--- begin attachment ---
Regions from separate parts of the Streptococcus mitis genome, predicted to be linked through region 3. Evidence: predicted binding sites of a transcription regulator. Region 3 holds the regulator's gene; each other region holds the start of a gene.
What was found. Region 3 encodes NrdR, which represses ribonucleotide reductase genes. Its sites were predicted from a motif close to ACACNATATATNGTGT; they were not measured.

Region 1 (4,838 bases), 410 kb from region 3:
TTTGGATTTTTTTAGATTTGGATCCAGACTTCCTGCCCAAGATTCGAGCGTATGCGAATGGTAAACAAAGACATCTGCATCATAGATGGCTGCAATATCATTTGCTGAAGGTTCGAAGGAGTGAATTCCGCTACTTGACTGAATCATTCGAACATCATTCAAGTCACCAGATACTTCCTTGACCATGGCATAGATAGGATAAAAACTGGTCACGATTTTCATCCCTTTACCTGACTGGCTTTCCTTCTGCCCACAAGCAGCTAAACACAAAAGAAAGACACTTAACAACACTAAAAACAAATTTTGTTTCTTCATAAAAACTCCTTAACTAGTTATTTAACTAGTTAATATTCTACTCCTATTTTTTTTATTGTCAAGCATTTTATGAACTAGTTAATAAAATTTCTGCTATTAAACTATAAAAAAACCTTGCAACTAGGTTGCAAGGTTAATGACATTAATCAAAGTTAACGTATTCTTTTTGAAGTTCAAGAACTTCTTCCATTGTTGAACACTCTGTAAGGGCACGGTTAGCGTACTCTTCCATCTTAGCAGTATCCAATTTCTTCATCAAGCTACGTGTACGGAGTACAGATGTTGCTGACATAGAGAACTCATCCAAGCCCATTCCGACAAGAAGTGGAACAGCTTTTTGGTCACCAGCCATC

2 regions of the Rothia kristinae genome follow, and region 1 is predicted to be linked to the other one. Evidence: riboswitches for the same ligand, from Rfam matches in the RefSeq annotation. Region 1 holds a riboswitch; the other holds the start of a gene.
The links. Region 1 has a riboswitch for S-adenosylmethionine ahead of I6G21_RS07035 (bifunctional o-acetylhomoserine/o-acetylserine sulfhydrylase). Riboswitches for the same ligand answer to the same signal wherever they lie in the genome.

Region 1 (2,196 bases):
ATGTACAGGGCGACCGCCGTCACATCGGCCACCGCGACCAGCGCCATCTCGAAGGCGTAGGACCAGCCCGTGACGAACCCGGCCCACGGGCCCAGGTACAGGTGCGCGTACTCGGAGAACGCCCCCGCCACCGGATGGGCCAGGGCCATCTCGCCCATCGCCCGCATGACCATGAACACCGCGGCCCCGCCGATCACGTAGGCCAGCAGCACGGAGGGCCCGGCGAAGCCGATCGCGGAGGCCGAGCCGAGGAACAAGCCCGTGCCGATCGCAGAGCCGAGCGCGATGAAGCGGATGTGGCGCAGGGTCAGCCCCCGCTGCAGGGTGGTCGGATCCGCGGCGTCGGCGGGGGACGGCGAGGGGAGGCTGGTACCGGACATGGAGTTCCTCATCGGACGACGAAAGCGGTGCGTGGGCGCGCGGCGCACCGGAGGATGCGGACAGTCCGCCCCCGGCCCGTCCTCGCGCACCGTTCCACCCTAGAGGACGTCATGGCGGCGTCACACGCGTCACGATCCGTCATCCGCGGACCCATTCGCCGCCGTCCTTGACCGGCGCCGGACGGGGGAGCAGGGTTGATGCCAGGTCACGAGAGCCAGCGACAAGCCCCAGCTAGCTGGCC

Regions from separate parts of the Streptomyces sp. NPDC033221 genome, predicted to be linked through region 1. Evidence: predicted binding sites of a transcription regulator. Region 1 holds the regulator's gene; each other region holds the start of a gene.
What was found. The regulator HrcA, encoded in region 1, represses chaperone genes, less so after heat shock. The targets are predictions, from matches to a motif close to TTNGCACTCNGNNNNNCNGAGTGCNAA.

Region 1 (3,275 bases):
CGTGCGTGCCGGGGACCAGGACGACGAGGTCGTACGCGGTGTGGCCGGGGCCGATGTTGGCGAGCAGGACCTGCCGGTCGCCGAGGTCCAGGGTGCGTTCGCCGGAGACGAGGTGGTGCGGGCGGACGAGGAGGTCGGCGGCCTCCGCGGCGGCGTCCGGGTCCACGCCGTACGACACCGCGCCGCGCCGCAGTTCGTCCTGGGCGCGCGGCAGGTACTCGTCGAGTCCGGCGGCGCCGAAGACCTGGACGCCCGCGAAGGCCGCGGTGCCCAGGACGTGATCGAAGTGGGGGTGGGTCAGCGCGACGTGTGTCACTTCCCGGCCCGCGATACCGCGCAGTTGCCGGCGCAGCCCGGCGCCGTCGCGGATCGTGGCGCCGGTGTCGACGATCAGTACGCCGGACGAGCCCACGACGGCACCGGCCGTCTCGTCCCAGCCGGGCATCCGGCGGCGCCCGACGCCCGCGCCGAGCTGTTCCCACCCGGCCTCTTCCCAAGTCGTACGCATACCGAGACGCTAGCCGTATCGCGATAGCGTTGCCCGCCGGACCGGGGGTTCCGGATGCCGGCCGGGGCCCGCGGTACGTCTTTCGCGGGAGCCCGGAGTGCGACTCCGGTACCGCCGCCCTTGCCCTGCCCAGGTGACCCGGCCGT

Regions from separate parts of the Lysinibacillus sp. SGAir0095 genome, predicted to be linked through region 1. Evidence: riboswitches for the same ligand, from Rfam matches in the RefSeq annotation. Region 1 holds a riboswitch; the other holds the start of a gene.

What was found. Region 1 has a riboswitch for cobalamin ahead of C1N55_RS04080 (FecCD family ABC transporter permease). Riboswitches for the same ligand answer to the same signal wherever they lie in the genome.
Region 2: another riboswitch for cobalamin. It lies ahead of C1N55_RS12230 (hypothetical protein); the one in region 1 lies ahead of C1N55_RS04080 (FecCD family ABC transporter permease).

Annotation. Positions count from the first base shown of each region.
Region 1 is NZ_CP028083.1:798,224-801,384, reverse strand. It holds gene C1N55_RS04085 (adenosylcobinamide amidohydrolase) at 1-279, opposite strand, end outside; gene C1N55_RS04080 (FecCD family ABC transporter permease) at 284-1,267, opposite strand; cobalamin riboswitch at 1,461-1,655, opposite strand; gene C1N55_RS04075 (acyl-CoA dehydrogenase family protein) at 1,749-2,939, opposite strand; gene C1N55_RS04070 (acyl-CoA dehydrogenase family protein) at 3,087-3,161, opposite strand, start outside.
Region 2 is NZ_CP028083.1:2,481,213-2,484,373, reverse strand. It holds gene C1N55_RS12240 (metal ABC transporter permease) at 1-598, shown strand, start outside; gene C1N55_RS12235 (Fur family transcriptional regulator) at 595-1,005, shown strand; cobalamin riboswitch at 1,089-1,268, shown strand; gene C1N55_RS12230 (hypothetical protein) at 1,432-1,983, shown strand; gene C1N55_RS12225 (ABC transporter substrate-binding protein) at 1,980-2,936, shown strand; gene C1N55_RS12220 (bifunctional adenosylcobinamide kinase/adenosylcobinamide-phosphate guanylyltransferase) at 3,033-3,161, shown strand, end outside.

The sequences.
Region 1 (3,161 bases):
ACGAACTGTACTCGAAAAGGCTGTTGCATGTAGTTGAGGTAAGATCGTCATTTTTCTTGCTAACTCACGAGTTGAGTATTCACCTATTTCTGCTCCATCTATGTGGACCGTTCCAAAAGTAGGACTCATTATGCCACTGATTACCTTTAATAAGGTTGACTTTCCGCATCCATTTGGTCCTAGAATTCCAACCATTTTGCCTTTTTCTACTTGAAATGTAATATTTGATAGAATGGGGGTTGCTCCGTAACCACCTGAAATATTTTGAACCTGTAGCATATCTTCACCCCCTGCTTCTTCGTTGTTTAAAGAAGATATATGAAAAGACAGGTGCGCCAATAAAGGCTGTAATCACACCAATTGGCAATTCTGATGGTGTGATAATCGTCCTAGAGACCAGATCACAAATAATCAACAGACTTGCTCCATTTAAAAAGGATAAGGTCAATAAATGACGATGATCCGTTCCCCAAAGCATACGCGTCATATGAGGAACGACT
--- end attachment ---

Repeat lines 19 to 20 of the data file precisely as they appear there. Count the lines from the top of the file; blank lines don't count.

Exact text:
The sequences.
Region 1 (3,161 bases):